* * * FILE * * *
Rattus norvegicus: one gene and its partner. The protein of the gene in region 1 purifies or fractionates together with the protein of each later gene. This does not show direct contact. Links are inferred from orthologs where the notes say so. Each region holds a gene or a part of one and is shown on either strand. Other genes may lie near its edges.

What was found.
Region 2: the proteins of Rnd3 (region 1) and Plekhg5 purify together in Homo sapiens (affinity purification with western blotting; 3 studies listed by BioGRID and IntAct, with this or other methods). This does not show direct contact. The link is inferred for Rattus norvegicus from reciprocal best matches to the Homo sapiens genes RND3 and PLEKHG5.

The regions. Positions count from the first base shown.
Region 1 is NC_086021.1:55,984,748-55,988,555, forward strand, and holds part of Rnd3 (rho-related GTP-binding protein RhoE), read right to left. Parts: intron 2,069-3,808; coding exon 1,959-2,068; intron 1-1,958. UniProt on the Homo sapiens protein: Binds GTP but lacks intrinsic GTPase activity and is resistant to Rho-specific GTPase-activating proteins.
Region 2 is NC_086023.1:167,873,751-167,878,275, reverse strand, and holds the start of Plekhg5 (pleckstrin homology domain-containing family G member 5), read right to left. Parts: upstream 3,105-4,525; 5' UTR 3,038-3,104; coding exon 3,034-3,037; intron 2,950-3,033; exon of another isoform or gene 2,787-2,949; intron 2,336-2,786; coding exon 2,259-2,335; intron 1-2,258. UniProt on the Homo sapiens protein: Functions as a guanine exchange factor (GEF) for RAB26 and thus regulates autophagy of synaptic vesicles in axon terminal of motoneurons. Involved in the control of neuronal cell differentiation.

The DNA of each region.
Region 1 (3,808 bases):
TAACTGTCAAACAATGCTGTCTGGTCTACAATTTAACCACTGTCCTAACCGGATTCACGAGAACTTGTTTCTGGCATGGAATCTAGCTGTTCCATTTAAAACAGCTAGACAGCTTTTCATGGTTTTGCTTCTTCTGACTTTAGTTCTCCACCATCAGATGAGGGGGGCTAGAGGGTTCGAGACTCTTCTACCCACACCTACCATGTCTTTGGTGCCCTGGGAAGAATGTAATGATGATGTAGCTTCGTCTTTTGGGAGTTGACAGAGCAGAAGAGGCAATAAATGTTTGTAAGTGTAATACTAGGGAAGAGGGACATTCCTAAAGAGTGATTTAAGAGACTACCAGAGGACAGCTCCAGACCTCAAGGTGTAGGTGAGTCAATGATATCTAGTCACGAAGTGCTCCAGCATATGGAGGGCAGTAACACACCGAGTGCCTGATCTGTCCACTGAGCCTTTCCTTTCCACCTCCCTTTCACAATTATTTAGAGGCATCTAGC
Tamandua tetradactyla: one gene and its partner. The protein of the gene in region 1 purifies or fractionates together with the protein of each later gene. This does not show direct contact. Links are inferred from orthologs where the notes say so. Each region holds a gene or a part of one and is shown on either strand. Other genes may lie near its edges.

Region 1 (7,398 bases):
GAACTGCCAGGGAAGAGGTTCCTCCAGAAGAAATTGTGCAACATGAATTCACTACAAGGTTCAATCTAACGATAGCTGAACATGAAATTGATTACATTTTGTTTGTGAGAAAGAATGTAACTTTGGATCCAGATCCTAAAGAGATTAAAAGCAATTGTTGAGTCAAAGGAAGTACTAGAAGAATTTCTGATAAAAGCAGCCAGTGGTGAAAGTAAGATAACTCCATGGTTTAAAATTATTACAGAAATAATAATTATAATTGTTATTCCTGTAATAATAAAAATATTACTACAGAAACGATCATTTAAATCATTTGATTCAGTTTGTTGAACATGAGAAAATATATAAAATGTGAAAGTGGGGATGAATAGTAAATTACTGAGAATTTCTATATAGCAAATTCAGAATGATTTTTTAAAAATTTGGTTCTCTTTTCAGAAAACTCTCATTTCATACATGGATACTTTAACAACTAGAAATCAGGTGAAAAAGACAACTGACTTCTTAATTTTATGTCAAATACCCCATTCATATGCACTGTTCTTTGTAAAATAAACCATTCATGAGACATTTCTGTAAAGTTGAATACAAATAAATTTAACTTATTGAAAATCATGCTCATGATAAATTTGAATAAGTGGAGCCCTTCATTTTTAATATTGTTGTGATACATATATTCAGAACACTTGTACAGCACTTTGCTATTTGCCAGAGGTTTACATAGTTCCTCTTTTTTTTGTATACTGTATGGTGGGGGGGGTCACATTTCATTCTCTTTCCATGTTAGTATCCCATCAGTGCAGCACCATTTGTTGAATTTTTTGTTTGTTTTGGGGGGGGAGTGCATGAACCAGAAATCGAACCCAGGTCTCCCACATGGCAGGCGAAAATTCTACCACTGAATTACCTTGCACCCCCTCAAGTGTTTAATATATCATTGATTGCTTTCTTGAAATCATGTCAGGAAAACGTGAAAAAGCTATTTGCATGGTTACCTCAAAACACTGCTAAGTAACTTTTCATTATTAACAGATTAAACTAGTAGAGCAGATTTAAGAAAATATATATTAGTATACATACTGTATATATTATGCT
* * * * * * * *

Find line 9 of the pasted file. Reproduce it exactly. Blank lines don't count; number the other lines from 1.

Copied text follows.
TAACTGTCAAACAATGCTGTCTGGTCTACAATTTAACCACTGTCCTAACCGGATTCACGAGAACTTGTTTCTGGCATGGAATCTAGCTGTTCCATTTAAAACAGCTAGACAGCTTTTCATGGTTTTGCTTCTTCTGACTTTAGTTCTCCACCATCAGATGAGGGGGGCTAGAGGGTTCGAGACTCTTCTACCCACACCTACCATGTCTTTGGTGCCCTGGGAAGAATGTAATGATGATGTAGCTTCGTCTTTTGGGAGTTGACAGAGCAGAAGAGGCAATAAATGTTTGTAAGTGTAATACTAGGGAAGAGGGACATTCCTAAAGAGTGATTTAAGAGACTACCAGAGGACAGCTCCAGACCTCAAGGTGTAGGTGAGTCAATGATATCTAGTCACGAAGTGCTCCAGCATATGGAGGGCAGTAACACACCGAGTGCCTGATCTGTCCACTGAGCCTTTCCTTTCCACCTCCCTTTCACAATTATTTAGAGGCATCTAGC